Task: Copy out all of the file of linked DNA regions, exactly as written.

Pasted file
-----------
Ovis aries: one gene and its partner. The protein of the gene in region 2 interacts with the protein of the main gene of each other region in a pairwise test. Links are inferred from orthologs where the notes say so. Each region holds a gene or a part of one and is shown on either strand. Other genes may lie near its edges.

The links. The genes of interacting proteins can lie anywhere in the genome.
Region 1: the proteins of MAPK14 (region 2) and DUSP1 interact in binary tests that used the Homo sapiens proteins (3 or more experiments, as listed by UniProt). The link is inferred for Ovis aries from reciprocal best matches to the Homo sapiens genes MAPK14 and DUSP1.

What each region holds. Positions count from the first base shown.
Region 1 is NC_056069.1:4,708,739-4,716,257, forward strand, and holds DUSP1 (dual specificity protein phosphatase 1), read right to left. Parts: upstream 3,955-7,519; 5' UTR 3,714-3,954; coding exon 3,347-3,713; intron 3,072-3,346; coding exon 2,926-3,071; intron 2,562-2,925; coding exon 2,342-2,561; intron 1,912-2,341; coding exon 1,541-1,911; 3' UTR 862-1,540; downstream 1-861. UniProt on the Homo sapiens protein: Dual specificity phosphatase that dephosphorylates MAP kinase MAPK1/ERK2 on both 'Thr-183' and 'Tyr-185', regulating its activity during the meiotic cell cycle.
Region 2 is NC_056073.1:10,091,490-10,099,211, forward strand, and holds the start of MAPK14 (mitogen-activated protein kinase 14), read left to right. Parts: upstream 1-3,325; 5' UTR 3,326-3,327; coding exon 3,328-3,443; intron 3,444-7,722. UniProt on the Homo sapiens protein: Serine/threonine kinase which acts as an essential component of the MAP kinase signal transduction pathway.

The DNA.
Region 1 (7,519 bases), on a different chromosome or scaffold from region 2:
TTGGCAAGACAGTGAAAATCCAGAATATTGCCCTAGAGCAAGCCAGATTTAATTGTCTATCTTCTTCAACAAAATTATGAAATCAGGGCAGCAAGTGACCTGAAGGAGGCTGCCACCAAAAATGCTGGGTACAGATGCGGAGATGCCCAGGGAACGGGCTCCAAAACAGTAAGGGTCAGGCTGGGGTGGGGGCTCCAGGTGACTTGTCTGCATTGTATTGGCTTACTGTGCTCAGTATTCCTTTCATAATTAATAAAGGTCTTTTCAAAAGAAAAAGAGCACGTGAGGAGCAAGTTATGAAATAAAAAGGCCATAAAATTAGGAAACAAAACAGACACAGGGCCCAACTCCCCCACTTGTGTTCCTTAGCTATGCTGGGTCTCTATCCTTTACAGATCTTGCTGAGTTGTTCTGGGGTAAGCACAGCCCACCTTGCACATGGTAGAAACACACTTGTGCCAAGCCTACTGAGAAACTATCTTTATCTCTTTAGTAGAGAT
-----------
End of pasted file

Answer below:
Ovis aries: one gene and its partner. The protein of the gene in region 2 interacts with the protein of the main gene of each other region in a pairwise test. Links are inferred from orthologs where the notes say so. Each region holds a gene or a part of one and is shown on either strand. Other genes may lie near its edges.

The links. The genes of interacting proteins can lie anywhere in the genome.
Region 1: the proteins of MAPK14 (region 2) and DUSP1 interact in binary tests that used the Homo sapiens proteins (3 or more experiments, as listed by UniProt). The link is inferred for Ovis aries from reciprocal best matches to the Homo sapiens genes MAPK14 and DUSP1.

What each region holds. Positions count from the first base shown.
Region 1 is NC_056069.1:4,708,739-4,716,257, forward strand, and holds DUSP1 (dual specificity protein phosphatase 1), read right to left. Parts: upstream 3,955-7,519; 5' UTR 3,714-3,954; coding exon 3,347-3,713; intron 3,072-3,346; coding exon 2,926-3,071; intron 2,562-2,925; coding exon 2,342-2,561; intron 1,912-2,341; coding exon 1,541-1,911; 3' UTR 862-1,540; downstream 1-861. UniProt on the Homo sapiens protein: Dual specificity phosphatase that dephosphorylates MAP kinase MAPK1/ERK2 on both 'Thr-183' and 'Tyr-185', regulating its activity during the meiotic cell cycle.
Region 2 is NC_056073.1:10,091,490-10,099,211, forward strand, and holds the start of MAPK14 (mitogen-activated protein kinase 14), read left to right. Parts: upstream 1-3,325; 5' UTR 3,326-3,327; coding exon 3,328-3,443; intron 3,444-7,722. UniProt on the Homo sapiens protein: Serine/threonine kinase which acts as an essential component of the MAP kinase signal transduction pathway.

The DNA.
Region 1 (7,519 bases), on a different chromosome or scaffold from region 2:
TTGGCAAGACAGTGAAAATCCAGAATATTGCCCTAGAGCAAGCCAGATTTAATTGTCTATCTTCTTCAACAAAATTATGAAATCAGGGCAGCAAGTGACCTGAAGGAGGCTGCCACCAAAAATGCTGGGTACAGATGCGGAGATGCCCAGGGAACGGGCTCCAAAACAGTAAGGGTCAGGCTGGGGTGGGGGCTCCAGGTGACTTGTCTGCATTGTATTGGCTTACTGTGCTCAGTATTCCTTTCATAATTAATAAAGGTCTTTTCAAAAGAAAAAGAGCACGTGAGGAGCAAGTTATGAAATAAAAAGGCCATAAAATTAGGAAACAAAACAGACACAGGGCCCAACTCCCCCACTTGTGTTCCTTAGCTATGCTGGGTCTCTATCCTTTACAGATCTTGCTGAGTTGTTCTGGGGTAAGCACAGCCCACCTTGCACATGGTAGAAACACACTTGTGCCAAGCCTACTGAGAAACTATCTTTATCTCTTTAGTAGAGAT